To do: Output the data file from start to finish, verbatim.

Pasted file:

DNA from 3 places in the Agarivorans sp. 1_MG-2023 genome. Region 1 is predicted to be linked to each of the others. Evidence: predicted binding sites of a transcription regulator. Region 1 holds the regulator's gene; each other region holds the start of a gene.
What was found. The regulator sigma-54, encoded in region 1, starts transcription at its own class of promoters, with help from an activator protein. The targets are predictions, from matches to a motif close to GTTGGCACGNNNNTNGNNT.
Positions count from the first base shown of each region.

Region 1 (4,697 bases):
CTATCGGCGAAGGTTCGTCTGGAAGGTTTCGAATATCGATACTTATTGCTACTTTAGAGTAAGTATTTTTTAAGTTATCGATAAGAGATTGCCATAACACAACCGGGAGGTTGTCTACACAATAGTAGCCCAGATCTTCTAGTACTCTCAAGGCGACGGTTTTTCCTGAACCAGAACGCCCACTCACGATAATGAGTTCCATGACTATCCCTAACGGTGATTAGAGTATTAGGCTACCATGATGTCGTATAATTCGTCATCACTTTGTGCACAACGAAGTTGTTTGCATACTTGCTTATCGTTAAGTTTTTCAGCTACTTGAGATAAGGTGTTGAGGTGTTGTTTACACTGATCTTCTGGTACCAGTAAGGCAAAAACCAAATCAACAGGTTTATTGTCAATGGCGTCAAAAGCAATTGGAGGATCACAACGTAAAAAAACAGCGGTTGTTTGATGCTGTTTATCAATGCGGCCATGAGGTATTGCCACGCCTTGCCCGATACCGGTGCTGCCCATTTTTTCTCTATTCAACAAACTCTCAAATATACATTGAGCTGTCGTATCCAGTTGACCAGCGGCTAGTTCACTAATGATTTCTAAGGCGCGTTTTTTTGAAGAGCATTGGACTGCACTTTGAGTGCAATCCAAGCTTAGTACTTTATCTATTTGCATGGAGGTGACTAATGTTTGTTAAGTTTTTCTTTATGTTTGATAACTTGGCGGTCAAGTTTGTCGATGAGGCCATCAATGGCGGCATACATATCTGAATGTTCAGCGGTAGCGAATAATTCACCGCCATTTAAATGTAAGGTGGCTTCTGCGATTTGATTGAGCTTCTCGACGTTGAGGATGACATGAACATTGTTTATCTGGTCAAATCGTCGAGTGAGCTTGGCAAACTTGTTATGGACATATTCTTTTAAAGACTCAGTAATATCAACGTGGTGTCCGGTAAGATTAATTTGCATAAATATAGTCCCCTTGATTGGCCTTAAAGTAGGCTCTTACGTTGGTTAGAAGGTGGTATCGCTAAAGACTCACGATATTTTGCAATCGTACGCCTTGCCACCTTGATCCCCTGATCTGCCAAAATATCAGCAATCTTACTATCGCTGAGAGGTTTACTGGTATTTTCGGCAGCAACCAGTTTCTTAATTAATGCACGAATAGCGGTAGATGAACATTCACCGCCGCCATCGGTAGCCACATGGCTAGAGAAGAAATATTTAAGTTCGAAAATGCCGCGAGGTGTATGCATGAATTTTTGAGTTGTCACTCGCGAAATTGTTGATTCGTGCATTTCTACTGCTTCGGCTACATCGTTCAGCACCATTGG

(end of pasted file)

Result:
DNA from 3 places in the Agarivorans sp. 1_MG-2023 genome. Region 1 is predicted to be linked to each of the others. Evidence: predicted binding sites of a transcription regulator. Region 1 holds the regulator's gene; each other region holds the start of a gene.
What was found. The regulator sigma-54, encoded in region 1, starts transcription at its own class of promoters, with help from an activator protein. The targets are predictions, from matches to a motif close to GTTGGCACGNNNNTNGNNT.
Positions count from the first base shown of each region.

Region 1 (4,697 bases):
CTATCGGCGAAGGTTCGTCTGGAAGGTTTCGAATATCGATACTTATTGCTACTTTAGAGTAAGTATTTTTTAAGTTATCGATAAGAGATTGCCATAACACAACCGGGAGGTTGTCTACACAATAGTAGCCCAGATCTTCTAGTACTCTCAAGGCGACGGTTTTTCCTGAACCAGAACGCCCACTCACGATAATGAGTTCCATGACTATCCCTAACGGTGATTAGAGTATTAGGCTACCATGATGTCGTATAATTCGTCATCACTTTGTGCACAACGAAGTTGTTTGCATACTTGCTTATCGTTAAGTTTTTCAGCTACTTGAGATAAGGTGTTGAGGTGTTGTTTACACTGATCTTCTGGTACCAGTAAGGCAAAAACCAAATCAACAGGTTTATTGTCAATGGCGTCAAAAGCAATTGGAGGATCACAACGTAAAAAAACAGCGGTTGTTTGATGCTGTTTATCAATGCGGCCATGAGGTATTGCCACGCCTTGCCCGATACCGGTGCTGCCCATTTTTTCTCTATTCAACAAACTCTCAAATATACATTGAGCTGTCGTATCCAGTTGACCAGCGGCTAGTTCACTAATGATTTCTAAGGCGCGTTTTTTTGAAGAGCATTGGACTGCACTTTGAGTGCAATCCAAGCTTAGTACTTTATCTATTTGCATGGAGGTGACTAATGTTTGTTAAGTTTTTCTTTATGTTTGATAACTTGGCGGTCAAGTTTGTCGATGAGGCCATCAATGGCGGCATACATATCTGAATGTTCAGCGGTAGCGAATAATTCACCGCCATTTAAATGTAAGGTGGCTTCTGCGATTTGATTGAGCTTCTCGACGTTGAGGATGACATGAACATTGTTTATCTGGTCAAATCGTCGAGTGAGCTTGGCAAACTTGTTATGGACATATTCTTTTAAAGACTCAGTAATATCAACGTGGTGTCCGGTAAGATTAATTTGCATAAATATAGTCCCCTTGATTGGCCTTAAAGTAGGCTCTTACGTTGGTTAGAAGGTGGTATCGCTAAAGACTCACGATATTTTGCAATCGTACGCCTTGCCACCTTGATCCCCTGATCTGCCAAAATATCAGCAATCTTACTATCGCTGAGAGGTTTACTGGTATTTTCGGCAGCAACCAGTTTCTTAATTAATGCACGAATAGCGGTAGATGAACATTCACCGCCGCCATCGGTAGCCACATGGCTAGAGAAGAAATATTTAAGTTCGAAAATGCCGCGAGGTGTATGCATGAATTTTTGAGTTGTCACTCGCGAAATTGTTGATTCGTGCATTTCTACTGCTTCGGCTACATCGTTCAGCACCATTGG